Lehigh County, Pennsylvania facts for kids

Kids Encyclopedia Facts
Lehigh County, Pennsylvania
Seal of Lehigh County, Pennsylvania
Map
Map of Pennsylvania highlighting Lehigh County
Location in the state of Pennsylvania
Map of the USA highlighting Pennsylvania
Pennsylvania's location in the U.S.
Statistics
Founded March 6, 1812
Seat Allentown
Largest City Allentown
Area
 - Total
 - Land
 - Water

348 sq mi (901 km²)
345 sq mi (894 km²)
3.1 sq mi (8 km²), 0.9%
PopulationEst.
 - (2015)
 - Density

360,685
1,046/sq mi (404/km²)
Time zone Eastern: UTC-5/-4
Website: www.lehighcounty.org
Named for: Lehigh River

Lehigh County is a county located in the Lehigh Valley region of the U.S. state of Pennsylvania. As of the 2010 census, the population was 349,497. Its county seat is Allentown, the state's third largest city behind Philadelphia and Pittsburgh. The county, which was first settled around 1730, was formed in 1812 with the division of Northampton County into two counties. It is named after the Lehigh River, whose name is derived from the Delaware Indian term Lechauweki or Lechauwekink, meaning "where there are forks".

Lehigh County is included in the Allentown-Bethlehem-Easton, PA-NJ Metropolitan Statistical Area, which is also included in the New York City-Newark, New Jersey, NY-NJ-CT-PA Combined Statistical Area.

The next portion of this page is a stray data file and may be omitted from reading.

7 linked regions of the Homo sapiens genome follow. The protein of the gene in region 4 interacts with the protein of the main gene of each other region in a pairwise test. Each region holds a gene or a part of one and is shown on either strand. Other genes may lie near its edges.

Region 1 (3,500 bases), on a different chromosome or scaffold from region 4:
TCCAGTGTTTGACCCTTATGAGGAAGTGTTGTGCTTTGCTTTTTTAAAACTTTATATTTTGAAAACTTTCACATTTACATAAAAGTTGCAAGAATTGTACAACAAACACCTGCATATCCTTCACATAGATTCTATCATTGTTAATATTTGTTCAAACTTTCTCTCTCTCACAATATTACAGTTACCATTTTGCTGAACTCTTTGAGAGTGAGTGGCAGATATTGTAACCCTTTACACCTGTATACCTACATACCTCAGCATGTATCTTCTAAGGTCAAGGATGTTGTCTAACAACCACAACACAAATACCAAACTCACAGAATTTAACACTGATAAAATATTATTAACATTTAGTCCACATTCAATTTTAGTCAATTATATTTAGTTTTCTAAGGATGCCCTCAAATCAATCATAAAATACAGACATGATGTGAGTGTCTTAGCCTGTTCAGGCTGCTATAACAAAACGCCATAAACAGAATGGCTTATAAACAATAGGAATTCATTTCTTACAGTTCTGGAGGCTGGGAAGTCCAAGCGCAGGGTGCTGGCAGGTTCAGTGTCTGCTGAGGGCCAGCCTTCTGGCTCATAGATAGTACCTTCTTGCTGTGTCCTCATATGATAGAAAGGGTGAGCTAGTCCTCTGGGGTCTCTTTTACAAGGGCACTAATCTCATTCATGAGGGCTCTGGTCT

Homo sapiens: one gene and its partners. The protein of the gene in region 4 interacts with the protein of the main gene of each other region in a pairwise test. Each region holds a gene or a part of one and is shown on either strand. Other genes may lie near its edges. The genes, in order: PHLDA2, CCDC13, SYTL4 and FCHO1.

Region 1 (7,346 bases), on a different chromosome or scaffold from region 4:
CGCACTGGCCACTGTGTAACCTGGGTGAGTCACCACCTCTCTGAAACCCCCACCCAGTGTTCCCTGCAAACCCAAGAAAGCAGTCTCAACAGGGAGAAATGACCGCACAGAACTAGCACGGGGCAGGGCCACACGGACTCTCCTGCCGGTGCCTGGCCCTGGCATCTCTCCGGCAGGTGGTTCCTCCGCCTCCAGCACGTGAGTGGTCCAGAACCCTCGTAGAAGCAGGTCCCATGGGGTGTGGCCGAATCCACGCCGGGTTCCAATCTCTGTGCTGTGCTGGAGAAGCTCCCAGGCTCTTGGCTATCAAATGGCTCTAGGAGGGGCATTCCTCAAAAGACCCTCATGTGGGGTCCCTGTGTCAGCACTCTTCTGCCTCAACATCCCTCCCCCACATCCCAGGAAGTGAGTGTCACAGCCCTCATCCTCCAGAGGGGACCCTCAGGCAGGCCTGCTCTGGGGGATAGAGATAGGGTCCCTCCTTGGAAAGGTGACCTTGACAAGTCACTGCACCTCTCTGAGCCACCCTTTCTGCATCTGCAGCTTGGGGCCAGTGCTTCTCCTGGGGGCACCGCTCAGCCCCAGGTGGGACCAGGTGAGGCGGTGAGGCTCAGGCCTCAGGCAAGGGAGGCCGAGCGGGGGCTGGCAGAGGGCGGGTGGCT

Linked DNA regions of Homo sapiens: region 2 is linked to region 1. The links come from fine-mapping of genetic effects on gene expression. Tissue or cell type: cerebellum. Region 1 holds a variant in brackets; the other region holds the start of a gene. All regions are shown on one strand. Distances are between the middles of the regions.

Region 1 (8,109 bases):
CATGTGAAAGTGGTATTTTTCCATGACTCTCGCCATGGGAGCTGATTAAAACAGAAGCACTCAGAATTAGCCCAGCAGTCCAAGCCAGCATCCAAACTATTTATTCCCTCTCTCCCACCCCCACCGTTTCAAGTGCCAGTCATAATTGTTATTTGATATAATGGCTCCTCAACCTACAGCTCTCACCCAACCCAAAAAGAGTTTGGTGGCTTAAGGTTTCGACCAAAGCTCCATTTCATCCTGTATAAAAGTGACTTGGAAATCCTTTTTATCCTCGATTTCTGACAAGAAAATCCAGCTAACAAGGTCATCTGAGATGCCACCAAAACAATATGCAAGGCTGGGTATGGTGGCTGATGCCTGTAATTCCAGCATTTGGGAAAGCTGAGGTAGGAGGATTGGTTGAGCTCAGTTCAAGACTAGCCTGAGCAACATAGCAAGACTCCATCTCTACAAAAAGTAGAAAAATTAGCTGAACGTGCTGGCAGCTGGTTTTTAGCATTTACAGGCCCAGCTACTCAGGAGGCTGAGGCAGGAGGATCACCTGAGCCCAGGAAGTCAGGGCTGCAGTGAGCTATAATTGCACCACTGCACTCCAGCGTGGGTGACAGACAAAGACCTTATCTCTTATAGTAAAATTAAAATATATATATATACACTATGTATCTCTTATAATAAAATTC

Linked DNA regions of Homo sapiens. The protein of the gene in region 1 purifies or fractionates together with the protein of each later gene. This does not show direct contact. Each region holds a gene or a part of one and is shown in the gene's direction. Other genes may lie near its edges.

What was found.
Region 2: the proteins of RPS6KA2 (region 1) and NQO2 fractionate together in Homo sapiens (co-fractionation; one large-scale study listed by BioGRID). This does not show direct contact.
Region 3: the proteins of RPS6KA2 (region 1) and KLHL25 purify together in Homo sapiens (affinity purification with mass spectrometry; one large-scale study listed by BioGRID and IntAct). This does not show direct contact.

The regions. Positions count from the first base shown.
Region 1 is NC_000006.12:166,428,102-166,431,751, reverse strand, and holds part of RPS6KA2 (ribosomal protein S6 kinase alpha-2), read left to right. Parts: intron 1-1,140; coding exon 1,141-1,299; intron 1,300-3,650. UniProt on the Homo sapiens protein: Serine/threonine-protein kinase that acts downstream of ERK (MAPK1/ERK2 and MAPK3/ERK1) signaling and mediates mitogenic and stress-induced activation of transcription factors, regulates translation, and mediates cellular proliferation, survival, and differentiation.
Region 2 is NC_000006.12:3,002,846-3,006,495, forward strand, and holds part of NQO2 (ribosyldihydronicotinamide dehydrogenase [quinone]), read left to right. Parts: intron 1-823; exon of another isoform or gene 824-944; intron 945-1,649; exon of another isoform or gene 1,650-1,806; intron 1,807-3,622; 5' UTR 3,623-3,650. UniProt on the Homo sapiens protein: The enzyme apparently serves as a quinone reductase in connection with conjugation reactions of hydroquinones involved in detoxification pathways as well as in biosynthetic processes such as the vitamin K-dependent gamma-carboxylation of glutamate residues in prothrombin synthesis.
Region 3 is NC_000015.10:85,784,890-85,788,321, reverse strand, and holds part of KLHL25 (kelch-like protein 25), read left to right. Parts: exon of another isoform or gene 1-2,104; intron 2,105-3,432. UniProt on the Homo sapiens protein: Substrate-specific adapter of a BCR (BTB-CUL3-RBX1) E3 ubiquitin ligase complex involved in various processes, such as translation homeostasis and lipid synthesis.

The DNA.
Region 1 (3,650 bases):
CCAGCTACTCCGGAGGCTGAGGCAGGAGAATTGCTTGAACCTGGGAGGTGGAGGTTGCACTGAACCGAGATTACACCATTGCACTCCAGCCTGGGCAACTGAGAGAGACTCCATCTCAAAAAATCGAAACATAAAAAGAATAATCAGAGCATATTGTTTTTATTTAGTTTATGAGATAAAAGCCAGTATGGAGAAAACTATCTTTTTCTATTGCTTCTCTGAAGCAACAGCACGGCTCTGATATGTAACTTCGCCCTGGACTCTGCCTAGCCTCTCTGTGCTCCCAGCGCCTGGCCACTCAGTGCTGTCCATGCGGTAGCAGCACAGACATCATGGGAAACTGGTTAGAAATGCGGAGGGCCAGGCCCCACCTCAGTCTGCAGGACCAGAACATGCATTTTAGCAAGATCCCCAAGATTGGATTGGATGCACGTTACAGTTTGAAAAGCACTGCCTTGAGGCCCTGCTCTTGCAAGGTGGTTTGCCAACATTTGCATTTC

It is currently the fastest growing county in Pennsylvania and among the fastest growing nationwide, ranking in the 79th percentile overall for the 2010 to 2012 time period.

Geography

According to the U.S. Census Bureau, the county has a total area of 348 square miles (900 km2), of which 345 square miles (890 km2) is land and 3.1 square miles (8.0 km2) (0.9%) is water.

Topography

Watercourse
The Lehigh River near Slatington at the Lehigh County–Northampton County line, 2007

The Lehigh Valley, which includes all of Lehigh and Northampton counties, is bounded on the north by Blue Mountain, a ridge of the Appalachian mountain range with an altitude of 1,300 to 1,604 feet (489 m), and on the south by South Mountain, a ridge of 700 to 1,100 feet (340 m) that cuts through the southern portions of the two counties. The highest point in Lehigh County is Bake Oven Knob, a mass of Tuscarora conglomeratic rocks that rise about 100 feet (30 m) above the main ridge of the Blue Mountain in northwestern Heidelberg Township.

Lehigh County is in the Delaware River watershed. While most of the county is drained by the Lehigh River and its tributaries, the Schuylkill River also drains regions in the south of the county via the Perkiomen Creek and the northwest via the Maiden Creek.

Adjacent counties

Climate

See also: Climate of Allentown, Pennsylvania

Most of the county's climate is considered to fall in the humid continental climate zone. Summers are typically hot and muggy, fall and spring are generally mild, and winter is cold. Precipitation is almost uniformly distributed throughout the year.